Travellers' site wild goose chase for BT engineers, leaves resident frustrated

A woman claims BT engineers went on a wild goose chase to fix her phone line after mistakenly believing she lived on a travellers' site.

The resident from Little Billington was left cut off for over two weeks after BT engineers were denied entry to the travellers’ land.

She said: “The problem was an administrative one between BT and OpenReach, one of whom mistakenly thought we lived at a traveller site. The engineers were refused entry on their first visit to the site for some reason, so that delayed things too.

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“A few days later, I received a call from an OpenReach engineer at the traveller site asking where our property was! He was surprised when he found we didn’t live there.”

Engineers found the problem had nothing to do with the travellers’ site, and reconnected the resident within minutes by attending a BT box in Sandhills. An operations manager later visited her to apologise.

A BT spokesman said: “At no stage did Openreach think that this customer lived on the travellers’ site. After the fault was raised on January 23, our tests indicated that the fault was in part of our network on travellers land. At that stage we were prevented from the site to access our network.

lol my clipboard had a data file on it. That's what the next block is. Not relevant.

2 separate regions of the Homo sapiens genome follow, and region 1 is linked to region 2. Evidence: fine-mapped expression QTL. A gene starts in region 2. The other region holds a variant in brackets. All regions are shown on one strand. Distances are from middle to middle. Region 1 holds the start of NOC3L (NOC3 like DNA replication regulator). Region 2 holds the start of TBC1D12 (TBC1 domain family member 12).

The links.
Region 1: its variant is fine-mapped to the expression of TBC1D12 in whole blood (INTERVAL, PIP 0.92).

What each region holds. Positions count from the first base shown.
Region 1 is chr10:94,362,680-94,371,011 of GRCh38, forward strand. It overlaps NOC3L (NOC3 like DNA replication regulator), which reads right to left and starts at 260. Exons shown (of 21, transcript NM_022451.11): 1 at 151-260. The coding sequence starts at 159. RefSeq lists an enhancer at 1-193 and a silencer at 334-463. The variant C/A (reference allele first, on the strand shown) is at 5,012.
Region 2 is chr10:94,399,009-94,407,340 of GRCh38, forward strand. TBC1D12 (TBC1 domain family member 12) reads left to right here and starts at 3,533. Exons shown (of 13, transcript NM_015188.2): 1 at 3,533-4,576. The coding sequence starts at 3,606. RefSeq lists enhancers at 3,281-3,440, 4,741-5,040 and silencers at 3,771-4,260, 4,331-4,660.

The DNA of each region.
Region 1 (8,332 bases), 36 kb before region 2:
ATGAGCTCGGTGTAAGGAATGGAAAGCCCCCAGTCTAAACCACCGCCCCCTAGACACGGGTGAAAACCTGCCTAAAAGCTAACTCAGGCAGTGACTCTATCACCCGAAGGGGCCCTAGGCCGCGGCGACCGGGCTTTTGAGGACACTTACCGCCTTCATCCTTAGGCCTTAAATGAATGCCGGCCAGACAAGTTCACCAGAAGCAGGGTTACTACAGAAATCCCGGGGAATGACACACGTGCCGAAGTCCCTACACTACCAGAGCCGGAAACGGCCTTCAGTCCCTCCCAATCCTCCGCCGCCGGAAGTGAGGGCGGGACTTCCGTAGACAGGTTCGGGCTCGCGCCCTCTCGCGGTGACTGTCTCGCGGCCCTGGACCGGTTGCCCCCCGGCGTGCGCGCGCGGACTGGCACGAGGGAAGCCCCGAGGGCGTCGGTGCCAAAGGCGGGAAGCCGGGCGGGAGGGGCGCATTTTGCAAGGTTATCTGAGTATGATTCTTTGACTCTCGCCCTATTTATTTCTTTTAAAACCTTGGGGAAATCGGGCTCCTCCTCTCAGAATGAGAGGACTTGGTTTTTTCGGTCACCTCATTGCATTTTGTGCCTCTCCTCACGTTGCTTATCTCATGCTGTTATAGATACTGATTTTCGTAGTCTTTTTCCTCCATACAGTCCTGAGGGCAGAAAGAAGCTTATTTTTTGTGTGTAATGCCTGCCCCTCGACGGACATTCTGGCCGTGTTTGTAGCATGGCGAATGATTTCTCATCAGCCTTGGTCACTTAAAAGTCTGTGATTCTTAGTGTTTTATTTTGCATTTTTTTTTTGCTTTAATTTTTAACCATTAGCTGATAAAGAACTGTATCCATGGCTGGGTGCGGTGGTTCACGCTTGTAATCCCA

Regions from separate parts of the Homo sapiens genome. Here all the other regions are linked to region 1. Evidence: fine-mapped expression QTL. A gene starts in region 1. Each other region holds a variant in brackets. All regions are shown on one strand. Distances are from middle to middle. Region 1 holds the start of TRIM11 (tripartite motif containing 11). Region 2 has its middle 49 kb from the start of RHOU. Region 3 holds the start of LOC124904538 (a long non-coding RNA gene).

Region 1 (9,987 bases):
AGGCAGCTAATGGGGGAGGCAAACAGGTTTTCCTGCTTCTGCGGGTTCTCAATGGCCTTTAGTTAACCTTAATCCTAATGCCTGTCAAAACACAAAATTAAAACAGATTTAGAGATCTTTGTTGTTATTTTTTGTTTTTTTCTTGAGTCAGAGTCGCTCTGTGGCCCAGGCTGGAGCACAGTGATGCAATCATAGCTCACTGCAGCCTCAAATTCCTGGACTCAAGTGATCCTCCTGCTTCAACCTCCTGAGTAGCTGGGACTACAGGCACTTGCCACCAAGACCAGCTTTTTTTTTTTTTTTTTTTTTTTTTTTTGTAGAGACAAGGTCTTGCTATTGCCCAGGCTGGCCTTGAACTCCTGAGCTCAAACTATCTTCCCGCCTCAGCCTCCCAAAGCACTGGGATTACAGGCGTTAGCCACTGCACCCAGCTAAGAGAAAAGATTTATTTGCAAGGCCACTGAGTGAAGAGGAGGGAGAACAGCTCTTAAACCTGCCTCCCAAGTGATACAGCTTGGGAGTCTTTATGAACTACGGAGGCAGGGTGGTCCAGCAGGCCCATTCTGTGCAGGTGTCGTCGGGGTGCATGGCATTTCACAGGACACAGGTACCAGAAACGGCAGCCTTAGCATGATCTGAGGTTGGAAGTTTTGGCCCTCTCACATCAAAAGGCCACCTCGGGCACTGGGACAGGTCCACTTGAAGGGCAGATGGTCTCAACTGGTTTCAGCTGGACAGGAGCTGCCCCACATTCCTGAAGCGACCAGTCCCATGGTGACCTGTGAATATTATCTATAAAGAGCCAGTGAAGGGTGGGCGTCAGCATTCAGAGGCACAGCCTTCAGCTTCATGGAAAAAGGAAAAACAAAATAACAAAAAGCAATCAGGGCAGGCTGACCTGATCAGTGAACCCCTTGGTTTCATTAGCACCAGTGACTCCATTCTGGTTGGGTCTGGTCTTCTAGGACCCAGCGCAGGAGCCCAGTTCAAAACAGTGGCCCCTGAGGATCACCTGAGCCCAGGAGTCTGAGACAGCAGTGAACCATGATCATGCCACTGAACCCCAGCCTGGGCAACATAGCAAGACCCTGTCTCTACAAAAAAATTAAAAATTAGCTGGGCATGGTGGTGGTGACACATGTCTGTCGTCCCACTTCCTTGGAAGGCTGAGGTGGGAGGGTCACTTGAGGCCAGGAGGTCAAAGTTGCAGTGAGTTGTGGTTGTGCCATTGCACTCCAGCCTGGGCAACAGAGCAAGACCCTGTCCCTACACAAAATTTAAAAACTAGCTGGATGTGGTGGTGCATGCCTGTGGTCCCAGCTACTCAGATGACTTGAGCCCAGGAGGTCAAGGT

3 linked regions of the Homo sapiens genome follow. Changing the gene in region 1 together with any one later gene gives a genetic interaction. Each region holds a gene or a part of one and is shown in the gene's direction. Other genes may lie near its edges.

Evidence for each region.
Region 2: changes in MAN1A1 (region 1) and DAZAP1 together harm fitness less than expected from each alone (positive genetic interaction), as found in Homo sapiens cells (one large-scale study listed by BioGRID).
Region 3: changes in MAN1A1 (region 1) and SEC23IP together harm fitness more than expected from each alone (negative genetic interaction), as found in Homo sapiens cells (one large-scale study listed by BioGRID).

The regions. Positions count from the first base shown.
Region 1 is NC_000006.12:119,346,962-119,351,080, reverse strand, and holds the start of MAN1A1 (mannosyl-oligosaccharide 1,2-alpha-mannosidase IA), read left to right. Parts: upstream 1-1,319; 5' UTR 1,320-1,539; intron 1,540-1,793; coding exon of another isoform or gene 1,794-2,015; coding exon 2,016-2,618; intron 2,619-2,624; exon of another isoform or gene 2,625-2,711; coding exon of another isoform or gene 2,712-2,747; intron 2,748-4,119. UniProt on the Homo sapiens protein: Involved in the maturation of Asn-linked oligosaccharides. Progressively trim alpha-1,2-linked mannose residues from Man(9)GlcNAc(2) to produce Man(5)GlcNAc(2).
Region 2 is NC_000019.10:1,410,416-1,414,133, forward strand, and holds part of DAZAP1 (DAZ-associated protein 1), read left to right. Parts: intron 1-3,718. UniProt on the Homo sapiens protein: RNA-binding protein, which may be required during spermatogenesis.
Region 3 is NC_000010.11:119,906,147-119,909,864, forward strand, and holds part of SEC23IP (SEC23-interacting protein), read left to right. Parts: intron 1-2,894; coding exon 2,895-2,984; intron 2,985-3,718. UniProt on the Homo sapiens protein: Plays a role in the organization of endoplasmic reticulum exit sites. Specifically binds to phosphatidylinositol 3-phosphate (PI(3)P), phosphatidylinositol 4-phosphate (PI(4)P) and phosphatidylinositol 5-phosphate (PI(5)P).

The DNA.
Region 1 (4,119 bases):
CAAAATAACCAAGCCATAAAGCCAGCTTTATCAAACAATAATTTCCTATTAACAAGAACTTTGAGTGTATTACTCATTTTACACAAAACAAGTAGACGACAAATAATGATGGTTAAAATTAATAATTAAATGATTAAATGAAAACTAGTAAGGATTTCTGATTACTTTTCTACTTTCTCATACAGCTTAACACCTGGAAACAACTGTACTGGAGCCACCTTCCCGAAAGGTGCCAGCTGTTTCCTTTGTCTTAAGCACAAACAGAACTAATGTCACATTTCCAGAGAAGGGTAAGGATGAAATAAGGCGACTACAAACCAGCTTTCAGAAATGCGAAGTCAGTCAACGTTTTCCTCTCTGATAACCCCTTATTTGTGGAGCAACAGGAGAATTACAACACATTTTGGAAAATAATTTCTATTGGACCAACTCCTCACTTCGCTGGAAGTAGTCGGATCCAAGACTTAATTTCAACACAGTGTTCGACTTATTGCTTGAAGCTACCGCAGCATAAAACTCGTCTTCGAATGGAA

“Engineers continued to explore this fault whilst we were working on gaining access, and on 7th February were able to repair equipment in a nearby lane, not on the travellers’ site, which successfully restored services. We would of course like to apologise for any inconvenience caused whilst this fault was being worked on.”

The woman added: “The ineptitude of some companies continues to amaze me. I had to email the CEO of BT to get things moving.”

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